The US dollar is mostly higher to start the week, with two exceptions. The first is the yen. The unexpected contraction in Q3 GDP triggered a stock market slide (Nikkei off 3%, giving back around 40% of this year’s gains) and spurred a dramatic short-covering squeeze in the yen after the greenback first pushed briefly through the JPY117.00 level. The dollar found good bids near JPY115.50 from where it based and returned to the JPY116.30 area in the European morning. The New Zealand dollar is the other exception, helped by a strong retail sales report (1.5% in Q3 vs. consensus of 0.8%).

Dovish comments over the weekend by the BOE’s Carney and Haldine, who played up the disinflation risks, took a toll on sterling. It fell a cent from the Asian high near $1.5735 to return toward the 2014 low set before the weekend. Economists are pushing out when the BOE will be able to raise rates, and investors are responding accordingly by extending the recent rally in the short-sterling futures contracts.  Since last week’s dovish Quarterly Inflation Report, the implied yield of the December 2015 short-sterling futures contract has fallen 18 bp.  The 10-year gilt yield has fallen 16 bp.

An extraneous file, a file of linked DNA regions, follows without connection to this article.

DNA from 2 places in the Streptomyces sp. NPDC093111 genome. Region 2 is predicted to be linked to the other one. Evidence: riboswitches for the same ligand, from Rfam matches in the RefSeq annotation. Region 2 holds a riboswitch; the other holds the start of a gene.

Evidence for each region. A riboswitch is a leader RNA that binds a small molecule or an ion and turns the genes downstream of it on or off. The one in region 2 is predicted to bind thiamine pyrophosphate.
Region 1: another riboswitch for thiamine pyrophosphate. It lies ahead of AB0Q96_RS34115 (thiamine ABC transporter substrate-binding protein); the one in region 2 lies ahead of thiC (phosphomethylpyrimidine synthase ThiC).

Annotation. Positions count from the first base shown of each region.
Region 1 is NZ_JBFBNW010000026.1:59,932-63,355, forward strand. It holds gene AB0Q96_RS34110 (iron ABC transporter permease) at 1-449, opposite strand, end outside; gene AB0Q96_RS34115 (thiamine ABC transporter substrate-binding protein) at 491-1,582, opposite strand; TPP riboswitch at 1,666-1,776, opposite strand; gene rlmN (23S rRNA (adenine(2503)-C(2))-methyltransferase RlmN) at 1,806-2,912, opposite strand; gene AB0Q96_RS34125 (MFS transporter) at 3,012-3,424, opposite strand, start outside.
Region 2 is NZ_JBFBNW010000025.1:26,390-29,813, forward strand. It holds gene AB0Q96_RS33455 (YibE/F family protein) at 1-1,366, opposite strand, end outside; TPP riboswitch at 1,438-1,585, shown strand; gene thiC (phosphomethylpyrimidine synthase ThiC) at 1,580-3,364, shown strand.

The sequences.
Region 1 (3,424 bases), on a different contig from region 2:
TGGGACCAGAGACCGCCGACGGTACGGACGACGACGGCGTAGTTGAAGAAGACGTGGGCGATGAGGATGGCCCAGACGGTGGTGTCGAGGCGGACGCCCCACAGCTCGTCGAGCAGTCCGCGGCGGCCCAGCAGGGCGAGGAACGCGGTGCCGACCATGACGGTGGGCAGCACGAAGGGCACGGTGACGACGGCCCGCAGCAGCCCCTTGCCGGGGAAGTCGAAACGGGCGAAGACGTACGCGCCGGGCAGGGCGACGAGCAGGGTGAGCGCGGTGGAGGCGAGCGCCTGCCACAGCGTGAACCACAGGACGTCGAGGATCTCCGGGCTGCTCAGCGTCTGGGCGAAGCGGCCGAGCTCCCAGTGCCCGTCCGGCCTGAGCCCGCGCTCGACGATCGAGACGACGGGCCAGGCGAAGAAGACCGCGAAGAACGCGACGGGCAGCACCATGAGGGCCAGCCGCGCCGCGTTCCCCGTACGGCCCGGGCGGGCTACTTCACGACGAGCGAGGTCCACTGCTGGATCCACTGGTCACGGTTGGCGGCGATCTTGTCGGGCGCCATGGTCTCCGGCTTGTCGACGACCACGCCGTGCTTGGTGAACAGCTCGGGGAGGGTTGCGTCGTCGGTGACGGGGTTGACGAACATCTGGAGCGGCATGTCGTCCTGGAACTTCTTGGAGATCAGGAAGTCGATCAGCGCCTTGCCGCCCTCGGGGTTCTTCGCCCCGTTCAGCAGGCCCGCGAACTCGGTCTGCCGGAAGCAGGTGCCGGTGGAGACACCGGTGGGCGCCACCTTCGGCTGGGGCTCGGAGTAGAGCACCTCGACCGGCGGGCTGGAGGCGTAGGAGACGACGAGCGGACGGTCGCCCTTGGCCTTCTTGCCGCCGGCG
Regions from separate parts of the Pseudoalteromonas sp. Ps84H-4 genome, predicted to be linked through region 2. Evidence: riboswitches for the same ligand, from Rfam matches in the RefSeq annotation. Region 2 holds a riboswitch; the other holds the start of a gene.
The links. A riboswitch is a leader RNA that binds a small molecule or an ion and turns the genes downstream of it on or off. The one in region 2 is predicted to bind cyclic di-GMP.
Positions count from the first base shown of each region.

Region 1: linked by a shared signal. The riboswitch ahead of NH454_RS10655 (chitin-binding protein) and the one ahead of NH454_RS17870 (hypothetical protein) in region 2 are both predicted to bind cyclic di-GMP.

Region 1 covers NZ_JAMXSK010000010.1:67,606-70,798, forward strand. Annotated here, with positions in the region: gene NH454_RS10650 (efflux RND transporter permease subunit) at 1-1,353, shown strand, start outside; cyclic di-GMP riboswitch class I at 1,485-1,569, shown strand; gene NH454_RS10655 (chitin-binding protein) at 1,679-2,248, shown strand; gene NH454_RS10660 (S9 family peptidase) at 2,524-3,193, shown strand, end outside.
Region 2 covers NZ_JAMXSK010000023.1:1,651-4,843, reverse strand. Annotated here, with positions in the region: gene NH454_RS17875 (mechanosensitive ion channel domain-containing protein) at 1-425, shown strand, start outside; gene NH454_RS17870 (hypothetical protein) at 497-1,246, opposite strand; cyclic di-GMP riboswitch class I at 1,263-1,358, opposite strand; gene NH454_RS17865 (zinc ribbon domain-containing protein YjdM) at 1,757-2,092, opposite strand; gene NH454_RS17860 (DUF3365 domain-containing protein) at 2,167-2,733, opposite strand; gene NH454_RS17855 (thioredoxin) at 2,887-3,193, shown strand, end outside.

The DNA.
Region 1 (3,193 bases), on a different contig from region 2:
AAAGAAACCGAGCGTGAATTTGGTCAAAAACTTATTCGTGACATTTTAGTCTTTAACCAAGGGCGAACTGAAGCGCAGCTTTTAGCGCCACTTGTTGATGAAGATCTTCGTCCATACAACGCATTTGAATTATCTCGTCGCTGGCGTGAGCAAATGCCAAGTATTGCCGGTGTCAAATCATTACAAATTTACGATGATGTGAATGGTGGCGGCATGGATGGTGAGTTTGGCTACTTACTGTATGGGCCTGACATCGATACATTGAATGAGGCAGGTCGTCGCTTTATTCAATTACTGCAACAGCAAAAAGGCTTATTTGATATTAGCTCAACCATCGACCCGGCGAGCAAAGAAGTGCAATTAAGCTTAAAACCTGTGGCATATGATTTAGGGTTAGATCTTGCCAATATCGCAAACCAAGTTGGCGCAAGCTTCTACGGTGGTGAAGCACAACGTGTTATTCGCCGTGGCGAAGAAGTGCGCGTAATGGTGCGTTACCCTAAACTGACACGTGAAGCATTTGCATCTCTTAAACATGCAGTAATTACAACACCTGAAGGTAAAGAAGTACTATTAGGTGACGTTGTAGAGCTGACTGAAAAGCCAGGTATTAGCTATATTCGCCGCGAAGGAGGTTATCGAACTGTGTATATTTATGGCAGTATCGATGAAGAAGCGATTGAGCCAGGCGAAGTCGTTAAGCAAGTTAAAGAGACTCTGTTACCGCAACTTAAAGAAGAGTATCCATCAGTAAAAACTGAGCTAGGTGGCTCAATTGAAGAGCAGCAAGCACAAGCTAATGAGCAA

For its part the euro traded as high as $1.2580 in Asia, on follow through buying after the construction pre-weekend price action. However, sellers re-emerged; encouraged by comments from ECB’s Mersch suggesting, at least theoretically, a wide range of assets the ECB could buy, including gold shares and ETFs. However, Mersch seemed to downplay market speculation that new initiatives would be launched as early as next month, noting that the covered bond and ABS purchases are just beginning.

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